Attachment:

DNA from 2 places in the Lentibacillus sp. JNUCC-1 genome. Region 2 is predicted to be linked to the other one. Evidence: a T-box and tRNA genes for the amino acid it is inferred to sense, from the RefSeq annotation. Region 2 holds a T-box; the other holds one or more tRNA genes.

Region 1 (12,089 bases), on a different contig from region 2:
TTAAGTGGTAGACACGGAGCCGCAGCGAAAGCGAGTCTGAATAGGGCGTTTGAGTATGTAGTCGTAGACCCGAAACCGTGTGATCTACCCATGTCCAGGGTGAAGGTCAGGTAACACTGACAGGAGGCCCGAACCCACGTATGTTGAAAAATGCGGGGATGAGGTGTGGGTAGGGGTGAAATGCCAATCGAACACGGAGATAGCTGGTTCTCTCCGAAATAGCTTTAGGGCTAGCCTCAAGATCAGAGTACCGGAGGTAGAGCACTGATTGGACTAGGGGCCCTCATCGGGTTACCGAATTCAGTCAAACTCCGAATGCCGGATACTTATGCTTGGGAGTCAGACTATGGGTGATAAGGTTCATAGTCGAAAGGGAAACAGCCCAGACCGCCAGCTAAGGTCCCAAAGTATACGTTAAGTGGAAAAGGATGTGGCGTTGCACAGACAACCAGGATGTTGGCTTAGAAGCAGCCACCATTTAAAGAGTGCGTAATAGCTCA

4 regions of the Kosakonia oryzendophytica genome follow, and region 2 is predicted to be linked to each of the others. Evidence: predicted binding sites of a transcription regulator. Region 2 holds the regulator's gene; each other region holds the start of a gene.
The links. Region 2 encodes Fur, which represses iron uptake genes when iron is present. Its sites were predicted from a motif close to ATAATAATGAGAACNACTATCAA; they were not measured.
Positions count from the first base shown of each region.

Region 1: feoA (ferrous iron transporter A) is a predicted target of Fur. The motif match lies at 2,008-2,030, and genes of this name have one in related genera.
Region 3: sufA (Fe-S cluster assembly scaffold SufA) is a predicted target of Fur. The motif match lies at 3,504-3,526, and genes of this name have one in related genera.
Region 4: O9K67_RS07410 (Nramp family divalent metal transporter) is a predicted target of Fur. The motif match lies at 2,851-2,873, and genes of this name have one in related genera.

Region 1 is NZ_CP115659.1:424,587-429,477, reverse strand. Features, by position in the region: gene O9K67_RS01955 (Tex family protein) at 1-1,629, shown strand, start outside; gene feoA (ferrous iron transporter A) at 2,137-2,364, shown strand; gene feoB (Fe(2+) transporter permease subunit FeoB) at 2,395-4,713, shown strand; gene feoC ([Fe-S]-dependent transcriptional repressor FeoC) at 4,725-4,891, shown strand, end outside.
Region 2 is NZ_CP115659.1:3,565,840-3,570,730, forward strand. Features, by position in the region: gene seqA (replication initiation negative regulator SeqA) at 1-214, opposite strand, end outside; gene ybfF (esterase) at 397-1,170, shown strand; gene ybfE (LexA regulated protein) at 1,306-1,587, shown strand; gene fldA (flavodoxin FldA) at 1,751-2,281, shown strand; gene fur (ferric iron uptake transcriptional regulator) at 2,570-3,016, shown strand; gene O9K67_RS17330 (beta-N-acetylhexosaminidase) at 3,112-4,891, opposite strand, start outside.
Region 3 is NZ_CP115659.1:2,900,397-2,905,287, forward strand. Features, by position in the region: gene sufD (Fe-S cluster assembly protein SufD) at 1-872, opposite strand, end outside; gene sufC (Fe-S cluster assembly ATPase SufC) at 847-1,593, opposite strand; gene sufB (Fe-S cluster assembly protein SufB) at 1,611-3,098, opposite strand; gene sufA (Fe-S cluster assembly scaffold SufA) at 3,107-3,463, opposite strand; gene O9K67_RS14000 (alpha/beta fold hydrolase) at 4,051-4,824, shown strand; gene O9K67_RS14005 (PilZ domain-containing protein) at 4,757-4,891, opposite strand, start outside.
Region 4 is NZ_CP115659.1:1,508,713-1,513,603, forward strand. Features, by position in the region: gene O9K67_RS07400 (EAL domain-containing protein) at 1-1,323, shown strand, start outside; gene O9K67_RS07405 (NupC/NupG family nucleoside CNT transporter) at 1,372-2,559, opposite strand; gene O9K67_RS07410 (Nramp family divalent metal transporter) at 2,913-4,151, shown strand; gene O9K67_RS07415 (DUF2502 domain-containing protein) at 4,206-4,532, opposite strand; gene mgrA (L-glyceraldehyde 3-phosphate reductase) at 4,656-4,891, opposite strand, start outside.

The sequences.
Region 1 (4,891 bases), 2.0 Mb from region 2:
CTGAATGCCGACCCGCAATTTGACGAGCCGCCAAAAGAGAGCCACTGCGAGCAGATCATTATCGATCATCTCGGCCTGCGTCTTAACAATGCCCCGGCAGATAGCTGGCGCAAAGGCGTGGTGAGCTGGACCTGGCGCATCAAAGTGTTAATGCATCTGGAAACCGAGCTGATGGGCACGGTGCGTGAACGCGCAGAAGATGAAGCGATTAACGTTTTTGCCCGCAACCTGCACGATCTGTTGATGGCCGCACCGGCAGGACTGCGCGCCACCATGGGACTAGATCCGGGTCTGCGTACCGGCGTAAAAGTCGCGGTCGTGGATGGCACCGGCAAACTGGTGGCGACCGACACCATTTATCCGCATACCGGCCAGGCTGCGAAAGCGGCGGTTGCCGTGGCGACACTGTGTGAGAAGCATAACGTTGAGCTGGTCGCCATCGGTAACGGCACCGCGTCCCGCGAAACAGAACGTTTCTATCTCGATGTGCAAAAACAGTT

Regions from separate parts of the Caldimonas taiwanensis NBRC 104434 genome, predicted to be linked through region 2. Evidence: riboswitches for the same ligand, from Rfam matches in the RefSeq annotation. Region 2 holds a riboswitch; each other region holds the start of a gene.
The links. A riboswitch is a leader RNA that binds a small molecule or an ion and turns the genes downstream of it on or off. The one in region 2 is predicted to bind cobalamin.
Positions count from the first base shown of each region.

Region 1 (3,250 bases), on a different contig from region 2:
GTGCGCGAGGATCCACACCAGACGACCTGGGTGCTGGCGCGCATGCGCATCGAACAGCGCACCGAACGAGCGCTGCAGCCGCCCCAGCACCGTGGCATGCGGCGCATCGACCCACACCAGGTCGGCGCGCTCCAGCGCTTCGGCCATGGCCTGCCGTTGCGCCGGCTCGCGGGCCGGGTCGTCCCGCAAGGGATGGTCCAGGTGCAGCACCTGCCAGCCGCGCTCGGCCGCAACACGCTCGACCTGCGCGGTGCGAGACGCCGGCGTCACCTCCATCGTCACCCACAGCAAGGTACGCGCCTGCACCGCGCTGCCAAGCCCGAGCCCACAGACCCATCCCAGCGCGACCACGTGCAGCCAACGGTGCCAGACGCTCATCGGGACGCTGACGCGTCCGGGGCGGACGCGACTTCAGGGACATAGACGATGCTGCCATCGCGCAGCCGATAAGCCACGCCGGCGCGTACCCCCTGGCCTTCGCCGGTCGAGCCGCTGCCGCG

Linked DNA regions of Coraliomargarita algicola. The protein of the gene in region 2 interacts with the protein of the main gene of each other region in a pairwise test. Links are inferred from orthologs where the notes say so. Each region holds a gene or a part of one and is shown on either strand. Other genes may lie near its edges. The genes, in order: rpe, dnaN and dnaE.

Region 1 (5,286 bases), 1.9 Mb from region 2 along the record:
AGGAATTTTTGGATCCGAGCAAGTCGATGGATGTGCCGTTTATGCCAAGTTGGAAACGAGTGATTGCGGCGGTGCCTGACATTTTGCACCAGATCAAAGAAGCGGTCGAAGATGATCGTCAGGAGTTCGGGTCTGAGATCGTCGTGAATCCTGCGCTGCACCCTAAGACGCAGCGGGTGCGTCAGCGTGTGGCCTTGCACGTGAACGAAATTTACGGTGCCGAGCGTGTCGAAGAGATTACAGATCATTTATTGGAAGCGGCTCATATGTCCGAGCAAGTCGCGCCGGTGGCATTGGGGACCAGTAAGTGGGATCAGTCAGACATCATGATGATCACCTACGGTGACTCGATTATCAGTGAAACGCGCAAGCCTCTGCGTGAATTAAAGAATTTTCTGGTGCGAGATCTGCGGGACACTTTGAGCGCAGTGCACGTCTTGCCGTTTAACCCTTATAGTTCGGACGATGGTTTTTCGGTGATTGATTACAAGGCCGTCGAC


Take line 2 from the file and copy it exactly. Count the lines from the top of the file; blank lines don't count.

Region 1 (12,089 bases), on a different contig from region 2: